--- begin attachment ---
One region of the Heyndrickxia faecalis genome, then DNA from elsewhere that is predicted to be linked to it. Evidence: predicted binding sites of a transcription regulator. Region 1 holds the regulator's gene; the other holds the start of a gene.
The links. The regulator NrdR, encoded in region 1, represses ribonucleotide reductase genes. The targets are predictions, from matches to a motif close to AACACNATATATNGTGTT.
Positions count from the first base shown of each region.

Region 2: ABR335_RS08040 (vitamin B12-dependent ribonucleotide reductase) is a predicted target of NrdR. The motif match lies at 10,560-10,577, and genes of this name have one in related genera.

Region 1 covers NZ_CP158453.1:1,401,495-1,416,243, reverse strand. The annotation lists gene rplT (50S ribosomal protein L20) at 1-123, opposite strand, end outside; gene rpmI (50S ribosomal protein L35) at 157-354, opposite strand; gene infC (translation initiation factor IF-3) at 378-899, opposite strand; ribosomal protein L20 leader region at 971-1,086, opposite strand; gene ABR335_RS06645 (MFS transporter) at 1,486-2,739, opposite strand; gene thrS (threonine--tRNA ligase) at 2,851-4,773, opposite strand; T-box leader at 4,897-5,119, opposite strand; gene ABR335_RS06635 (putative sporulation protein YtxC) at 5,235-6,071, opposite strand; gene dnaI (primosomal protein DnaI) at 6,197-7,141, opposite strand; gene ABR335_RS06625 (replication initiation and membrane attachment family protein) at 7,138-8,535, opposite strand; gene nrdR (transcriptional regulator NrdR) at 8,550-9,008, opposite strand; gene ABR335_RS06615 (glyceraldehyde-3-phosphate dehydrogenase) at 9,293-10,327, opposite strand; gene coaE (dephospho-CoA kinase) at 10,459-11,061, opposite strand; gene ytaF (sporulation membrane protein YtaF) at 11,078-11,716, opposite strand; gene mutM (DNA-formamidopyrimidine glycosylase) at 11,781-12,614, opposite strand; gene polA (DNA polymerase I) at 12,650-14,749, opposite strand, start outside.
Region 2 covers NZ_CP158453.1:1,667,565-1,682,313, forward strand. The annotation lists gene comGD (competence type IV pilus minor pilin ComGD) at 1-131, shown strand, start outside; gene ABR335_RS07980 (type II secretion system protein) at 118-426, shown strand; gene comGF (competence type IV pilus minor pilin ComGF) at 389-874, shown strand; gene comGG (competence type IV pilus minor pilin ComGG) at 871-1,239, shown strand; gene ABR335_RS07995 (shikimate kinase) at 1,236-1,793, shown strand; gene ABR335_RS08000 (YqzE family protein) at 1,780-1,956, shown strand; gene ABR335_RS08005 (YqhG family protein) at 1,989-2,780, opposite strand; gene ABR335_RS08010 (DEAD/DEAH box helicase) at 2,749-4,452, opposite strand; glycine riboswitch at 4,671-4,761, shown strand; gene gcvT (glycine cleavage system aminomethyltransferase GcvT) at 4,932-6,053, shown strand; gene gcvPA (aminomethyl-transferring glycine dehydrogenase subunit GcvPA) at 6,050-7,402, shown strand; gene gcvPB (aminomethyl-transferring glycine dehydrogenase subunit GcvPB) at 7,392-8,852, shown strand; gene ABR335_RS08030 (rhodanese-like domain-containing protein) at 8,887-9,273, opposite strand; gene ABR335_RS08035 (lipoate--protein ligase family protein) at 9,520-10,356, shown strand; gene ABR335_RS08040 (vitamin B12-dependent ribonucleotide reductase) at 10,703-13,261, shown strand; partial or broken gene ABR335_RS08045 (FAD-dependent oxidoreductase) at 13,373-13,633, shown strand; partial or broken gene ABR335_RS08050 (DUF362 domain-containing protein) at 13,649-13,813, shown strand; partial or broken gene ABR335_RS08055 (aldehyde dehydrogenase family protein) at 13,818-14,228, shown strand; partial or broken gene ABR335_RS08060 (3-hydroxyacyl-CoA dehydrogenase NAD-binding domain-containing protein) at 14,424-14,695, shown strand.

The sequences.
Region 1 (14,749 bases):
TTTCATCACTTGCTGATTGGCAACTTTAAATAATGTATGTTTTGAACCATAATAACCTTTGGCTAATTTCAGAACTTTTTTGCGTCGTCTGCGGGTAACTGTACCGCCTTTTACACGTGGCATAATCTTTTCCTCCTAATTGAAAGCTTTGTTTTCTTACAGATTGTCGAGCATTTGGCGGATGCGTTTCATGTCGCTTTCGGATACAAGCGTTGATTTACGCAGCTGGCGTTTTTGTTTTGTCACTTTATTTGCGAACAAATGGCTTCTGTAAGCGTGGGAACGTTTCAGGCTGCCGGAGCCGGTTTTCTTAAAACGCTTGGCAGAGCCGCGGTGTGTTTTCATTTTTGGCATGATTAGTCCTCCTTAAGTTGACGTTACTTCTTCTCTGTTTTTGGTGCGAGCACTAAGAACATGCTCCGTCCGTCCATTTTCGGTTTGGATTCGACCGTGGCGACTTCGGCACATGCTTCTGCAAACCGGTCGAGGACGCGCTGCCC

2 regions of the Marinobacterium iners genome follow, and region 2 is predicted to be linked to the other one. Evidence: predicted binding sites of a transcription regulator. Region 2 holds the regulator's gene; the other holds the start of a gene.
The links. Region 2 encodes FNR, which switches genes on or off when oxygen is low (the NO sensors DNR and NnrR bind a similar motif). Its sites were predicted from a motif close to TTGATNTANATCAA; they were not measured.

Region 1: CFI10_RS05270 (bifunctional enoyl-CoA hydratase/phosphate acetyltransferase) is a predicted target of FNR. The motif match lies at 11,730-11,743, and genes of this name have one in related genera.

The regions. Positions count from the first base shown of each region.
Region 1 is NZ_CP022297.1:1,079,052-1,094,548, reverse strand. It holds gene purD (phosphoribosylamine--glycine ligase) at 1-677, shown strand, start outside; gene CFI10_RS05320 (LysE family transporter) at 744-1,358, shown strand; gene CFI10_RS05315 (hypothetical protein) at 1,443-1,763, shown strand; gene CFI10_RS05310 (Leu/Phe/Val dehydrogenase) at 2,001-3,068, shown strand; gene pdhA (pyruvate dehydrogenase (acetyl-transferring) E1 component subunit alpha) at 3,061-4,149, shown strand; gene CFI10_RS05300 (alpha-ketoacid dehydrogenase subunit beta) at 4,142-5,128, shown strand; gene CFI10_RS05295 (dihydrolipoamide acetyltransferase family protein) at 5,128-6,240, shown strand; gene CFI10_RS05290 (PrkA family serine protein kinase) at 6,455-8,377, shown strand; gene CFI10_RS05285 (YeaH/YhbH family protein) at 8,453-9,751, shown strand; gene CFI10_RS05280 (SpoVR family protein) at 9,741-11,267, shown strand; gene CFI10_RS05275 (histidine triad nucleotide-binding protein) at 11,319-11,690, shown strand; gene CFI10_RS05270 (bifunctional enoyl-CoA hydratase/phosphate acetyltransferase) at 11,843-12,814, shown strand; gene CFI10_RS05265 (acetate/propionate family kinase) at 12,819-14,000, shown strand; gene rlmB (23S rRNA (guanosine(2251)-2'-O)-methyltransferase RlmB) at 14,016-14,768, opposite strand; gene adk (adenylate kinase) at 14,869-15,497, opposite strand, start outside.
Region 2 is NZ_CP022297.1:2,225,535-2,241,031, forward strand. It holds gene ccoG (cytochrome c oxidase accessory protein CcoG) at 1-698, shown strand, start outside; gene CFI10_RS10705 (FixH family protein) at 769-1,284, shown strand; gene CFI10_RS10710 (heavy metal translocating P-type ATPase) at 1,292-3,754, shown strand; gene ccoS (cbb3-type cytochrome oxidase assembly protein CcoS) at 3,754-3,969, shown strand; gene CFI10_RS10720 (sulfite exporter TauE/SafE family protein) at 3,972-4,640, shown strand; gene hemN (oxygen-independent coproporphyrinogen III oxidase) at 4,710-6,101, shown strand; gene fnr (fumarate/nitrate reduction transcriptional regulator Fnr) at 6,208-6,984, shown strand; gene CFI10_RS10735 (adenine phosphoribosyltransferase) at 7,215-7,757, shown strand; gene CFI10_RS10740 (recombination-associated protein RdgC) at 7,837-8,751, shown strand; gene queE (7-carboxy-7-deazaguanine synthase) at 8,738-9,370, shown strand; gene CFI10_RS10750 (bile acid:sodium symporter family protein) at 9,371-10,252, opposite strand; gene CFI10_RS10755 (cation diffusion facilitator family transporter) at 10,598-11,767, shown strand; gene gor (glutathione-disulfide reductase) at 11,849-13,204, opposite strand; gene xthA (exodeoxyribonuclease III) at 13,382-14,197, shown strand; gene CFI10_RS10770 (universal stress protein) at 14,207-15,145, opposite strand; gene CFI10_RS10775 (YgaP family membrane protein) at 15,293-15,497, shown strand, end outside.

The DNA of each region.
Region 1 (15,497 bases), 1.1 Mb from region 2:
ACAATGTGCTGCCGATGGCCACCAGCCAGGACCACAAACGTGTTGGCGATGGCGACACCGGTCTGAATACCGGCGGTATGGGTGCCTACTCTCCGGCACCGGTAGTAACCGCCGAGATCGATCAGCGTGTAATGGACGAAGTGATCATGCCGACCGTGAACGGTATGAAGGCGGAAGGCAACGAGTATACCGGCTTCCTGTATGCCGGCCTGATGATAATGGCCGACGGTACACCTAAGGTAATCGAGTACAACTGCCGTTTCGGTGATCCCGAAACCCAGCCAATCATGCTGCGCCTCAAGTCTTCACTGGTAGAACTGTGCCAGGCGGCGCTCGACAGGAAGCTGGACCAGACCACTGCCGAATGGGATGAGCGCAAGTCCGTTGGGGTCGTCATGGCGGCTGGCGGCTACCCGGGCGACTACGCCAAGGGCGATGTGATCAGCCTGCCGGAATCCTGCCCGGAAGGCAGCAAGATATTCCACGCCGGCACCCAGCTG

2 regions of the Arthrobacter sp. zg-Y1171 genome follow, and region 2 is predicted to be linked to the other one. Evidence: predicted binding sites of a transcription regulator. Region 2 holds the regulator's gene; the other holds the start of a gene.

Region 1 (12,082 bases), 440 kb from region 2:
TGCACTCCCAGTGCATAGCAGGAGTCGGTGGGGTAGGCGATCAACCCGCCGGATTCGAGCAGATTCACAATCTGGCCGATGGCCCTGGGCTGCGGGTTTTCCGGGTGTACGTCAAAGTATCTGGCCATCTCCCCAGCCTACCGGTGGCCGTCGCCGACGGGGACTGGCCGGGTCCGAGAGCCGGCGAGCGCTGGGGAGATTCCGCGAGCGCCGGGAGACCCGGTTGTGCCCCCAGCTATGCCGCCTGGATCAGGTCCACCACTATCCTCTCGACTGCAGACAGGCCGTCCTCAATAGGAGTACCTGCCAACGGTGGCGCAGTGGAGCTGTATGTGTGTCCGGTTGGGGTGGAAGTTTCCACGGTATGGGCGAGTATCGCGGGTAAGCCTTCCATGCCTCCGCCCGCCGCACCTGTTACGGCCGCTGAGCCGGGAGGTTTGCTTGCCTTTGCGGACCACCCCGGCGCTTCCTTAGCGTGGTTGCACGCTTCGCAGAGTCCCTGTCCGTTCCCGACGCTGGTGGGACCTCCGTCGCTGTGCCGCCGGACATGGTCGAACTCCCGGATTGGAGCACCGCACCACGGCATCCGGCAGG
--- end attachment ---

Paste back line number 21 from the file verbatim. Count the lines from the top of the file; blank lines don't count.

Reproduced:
TGCACTCCCAGTGCATAGCAGGAGTCGGTGGGGTAGGCGATCAACCCGCCGGATTCGAGCAGATTCACAATCTGGCCGATGGCCCTGGGCTGCGGGTTTTCCGGGTGTACGTCAAAGTATCTGGCCATCTCCCCAGCCTACCGGTGGCCGTCGCCGACGGGGACTGGCCGGGTCCGAGAGCCGGCGAGCGCTGGGGAGATTCCGCGAGCGCCGGGAGACCCGGTTGTGCCCCCAGCTATGCCGCCTGGATCAGGTCCACCACTATCCTCTCGACTGCAGACAGGCCGTCCTCAATAGGAGTACCTGCCAACGGTGGCGCAGTGGAGCTGTATGTGTGTCCGGTTGGGGTGGAAGTTTCCACGGTATGGGCGAGTATCGCGGGTAAGCCTTCCATGCCTCCGCCCGCCGCACCTGTTACGGCCGCTGAGCCGGGAGGTTTGCTTGCCTTTGCGGACCACCCCGGCGCTTCCTTAGCGTGGTTGCACGCTTCGCAGAGTCCCTGTCCGTTCCCGACGCTGGTGGGACCTCCGTCGCTGTGCCGCCGGACATGGTCGAACTCCCGGATTGGAGCACCGCACCACGGCATCCGGCAGG